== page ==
Hilbert Transform trend indicator - returns **1** for Trend Mode, **0** for Cycle Mode.
## Hurst (vars Data, int TimePeriod): var

Hurst exponent of the **Data** series; between **0..1**. The Hurst exponent measures the 'memory' of a series. It quantifies the autocorrelation, i.e. the tendency either to revert to the mean (**Hurst < 0.5**) or to continue trending in a direction (**Hurst > 0.5**). This way the Hurst exponent can detect if the market is in a trending state. The **TimePeriod** window (minimum **20**) must have sufficient length to catch the long-term trend. The function internally creates a series and thus must be called in a fixed order in the script. Source available in **indicators.c**.
## Laguerre(vars Data, var alpha): var

4-element Laguerre filter. Used for smoothing data similar to an EMA, but with less lag and a wide tuning range given by the smoothing factor **alpha** (**0..1**). The low frequency components are delayed much more than the high frequency components, which enables very smooth filters with only a short amount of data. The minimum length of the **Data** series is 1, the minimum lookback period is 4. The function internally creates series and thus must be called in a fixed order in the script. Source available in **indicators.c**.

## LinearReg(vars Data, int TimePeriod): var

Linear Regression, also known as the "least squares method" or "best fit." Linear Regression attempts to fit a straight trendline between several data points in such a way that the distance between each data point and the trendline is minimized. For each point, the straight line over the specified previous bar period is determined in terms of **y = b + m*x**. The **LinearReg** function returns **b+m*(TimePeriod-1)**.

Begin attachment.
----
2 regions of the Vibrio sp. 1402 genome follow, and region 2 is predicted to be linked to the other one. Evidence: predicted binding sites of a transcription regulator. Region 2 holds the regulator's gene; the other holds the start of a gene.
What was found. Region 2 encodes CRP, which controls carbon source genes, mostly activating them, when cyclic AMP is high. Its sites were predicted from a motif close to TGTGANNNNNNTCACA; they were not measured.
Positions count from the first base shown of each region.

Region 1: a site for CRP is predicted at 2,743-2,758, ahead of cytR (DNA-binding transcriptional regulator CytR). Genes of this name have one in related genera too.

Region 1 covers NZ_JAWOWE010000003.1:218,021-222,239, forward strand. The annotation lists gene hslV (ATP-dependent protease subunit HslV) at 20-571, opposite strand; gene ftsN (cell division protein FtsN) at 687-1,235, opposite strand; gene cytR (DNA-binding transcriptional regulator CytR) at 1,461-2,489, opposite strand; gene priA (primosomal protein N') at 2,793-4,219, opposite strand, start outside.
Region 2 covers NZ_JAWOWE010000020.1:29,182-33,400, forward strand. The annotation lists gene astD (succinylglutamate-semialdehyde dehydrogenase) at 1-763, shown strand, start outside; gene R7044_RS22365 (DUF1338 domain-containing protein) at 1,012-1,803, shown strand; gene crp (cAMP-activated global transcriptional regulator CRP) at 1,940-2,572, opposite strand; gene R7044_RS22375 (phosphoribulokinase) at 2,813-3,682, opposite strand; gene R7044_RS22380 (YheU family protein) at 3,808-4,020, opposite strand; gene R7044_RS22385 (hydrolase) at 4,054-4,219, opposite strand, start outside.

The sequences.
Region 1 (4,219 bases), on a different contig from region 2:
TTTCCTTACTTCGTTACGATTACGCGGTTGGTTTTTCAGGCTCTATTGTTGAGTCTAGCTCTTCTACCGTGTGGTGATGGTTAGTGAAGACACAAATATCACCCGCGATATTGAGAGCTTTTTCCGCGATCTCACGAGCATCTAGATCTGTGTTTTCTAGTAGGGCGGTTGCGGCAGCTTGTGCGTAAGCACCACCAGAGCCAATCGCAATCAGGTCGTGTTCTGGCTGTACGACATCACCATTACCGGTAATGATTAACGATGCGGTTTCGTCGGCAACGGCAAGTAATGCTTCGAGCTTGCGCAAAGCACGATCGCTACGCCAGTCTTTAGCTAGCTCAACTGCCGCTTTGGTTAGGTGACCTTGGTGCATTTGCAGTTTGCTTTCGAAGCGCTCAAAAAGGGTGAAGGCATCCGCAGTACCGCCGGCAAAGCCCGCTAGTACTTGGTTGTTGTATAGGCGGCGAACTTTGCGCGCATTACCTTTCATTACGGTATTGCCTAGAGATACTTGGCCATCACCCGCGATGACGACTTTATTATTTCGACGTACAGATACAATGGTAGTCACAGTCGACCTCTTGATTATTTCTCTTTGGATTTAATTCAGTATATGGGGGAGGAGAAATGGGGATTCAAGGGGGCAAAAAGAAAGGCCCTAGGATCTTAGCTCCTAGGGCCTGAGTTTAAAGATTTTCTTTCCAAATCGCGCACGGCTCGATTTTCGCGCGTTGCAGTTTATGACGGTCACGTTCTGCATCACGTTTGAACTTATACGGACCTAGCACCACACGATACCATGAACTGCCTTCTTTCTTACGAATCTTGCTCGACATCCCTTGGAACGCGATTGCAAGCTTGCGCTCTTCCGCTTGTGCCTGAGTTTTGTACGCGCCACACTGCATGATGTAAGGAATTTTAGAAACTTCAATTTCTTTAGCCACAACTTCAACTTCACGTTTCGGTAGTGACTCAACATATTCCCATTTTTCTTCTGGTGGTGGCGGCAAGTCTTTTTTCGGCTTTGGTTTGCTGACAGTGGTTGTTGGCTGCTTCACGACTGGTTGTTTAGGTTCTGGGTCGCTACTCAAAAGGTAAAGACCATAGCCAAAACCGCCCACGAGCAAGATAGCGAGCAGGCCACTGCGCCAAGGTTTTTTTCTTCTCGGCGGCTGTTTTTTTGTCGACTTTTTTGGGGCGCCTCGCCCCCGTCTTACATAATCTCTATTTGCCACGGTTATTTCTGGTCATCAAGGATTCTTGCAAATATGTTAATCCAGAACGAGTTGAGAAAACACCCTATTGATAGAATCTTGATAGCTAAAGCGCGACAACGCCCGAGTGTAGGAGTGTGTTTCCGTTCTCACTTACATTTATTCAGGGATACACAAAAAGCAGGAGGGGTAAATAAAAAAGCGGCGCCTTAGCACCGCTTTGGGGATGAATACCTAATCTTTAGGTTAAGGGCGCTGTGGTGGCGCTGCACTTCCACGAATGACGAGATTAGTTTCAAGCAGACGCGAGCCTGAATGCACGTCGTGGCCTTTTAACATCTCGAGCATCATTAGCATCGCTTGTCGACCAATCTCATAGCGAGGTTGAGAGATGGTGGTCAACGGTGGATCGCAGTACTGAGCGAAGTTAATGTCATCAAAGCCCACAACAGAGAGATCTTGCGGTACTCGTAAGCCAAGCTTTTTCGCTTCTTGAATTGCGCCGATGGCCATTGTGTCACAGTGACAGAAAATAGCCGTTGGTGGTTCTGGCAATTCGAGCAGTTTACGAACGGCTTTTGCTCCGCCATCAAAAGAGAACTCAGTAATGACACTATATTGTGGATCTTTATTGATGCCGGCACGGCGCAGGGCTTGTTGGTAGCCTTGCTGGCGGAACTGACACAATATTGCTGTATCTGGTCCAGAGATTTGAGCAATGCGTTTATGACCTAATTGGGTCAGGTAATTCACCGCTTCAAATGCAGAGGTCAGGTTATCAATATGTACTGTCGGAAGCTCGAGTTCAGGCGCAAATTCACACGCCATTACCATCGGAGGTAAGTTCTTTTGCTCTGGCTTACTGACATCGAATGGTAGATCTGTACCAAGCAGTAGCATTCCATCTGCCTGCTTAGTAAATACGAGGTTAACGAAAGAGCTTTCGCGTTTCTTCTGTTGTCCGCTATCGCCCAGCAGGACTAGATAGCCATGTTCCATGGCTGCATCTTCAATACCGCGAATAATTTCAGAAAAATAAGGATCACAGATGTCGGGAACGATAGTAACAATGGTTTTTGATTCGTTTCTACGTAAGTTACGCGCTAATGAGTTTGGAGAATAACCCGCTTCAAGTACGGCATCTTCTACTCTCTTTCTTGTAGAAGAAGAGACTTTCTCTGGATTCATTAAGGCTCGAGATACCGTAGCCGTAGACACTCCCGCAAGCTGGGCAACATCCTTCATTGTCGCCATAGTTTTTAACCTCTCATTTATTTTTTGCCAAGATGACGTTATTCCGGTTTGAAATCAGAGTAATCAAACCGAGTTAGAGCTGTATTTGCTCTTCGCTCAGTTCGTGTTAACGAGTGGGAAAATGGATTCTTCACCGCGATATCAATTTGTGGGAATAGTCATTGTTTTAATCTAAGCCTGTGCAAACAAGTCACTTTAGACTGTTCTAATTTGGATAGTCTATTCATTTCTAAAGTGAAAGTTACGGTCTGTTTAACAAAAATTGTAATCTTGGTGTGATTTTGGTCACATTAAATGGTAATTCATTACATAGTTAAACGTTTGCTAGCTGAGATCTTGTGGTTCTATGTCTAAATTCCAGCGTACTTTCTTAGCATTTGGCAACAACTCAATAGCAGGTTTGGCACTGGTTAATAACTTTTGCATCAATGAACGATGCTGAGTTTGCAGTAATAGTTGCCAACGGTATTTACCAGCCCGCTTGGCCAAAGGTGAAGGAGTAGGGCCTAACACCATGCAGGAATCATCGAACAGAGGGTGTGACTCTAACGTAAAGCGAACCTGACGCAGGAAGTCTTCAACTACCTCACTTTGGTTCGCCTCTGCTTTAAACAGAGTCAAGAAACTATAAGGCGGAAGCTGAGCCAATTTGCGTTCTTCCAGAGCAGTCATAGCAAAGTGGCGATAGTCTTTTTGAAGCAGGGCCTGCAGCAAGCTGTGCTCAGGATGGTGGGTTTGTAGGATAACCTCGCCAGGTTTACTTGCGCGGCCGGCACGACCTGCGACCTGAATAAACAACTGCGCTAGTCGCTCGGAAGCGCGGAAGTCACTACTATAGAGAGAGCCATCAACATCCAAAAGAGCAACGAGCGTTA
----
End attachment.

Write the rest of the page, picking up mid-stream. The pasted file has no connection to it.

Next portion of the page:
**LinearReg** is a TA-LIB function. Alternatively, or for higher order regression, use the polyfit / polynom functions. For logistic regression with multiple variables, use the advise(PERCEPTRON,...) function.

## LinearRegAngle(vars Data, int TimePeriod): var

Linear Regression Angle. Returns **m** converted to degrees. Due to the different x and y units of a price chart, the angle is normally of little use.

## LinearRegIntercept(vars Data, int TimePeriod): var

Linear Regression Intercept. Returns **b**.

## LinearRegSlope(vars Data, int TimePeriod): var

Linear Regression Slope. Returns **m** as data difference per bar.

## MaxVal(vars Data, int TimePeriod): var

Highest value over a specified period.

## MaxIndex(vars Data, int TimePeriod): int

Index of highest value over a specified period. **0** = highest value is at current bar, **1** = at one bar ago, and so on. If the series was shifted (+N), add the offset **N** to the returned index for getting the index of the series.
## Median(vars Data, int TimePeriod): var

Median Filter; sorts the elements of the **Data** series and returns their middle value within the given time period. Useful for removing noise spikes by eliminating extreme values. The minimum length of the **Data** series is equal to **TimePeriod**, the lag is half the **TimePeriod**. See also Percentile.

## MinVal(vars Data, int TimePeriod): var

Lowest value over a specified period.

## MinIndex(vars Data, int TimePeriod): int

Index of lowest value over a specified period. **0** = lowest value is at current bar, **1** = at one bar ago, and so on. If the series was shifted (+N), add the offset **N** to the returned index for getting the index of the series.

## MinMax(vars Data, int TimePeriod): var

Lowest and highest values over a specified period. Result in **rMin**, **rMax**.

## MinMaxIndex(vars Data, int TimePeriod): int

Indexes of lowest and highest values over a specified period. Result in **rMinIdx**, **rMaxIdx**. **0** = current bar, **1** = one bar ago, and so on.
## Moment(vars Data, int TimePeriod, int N): var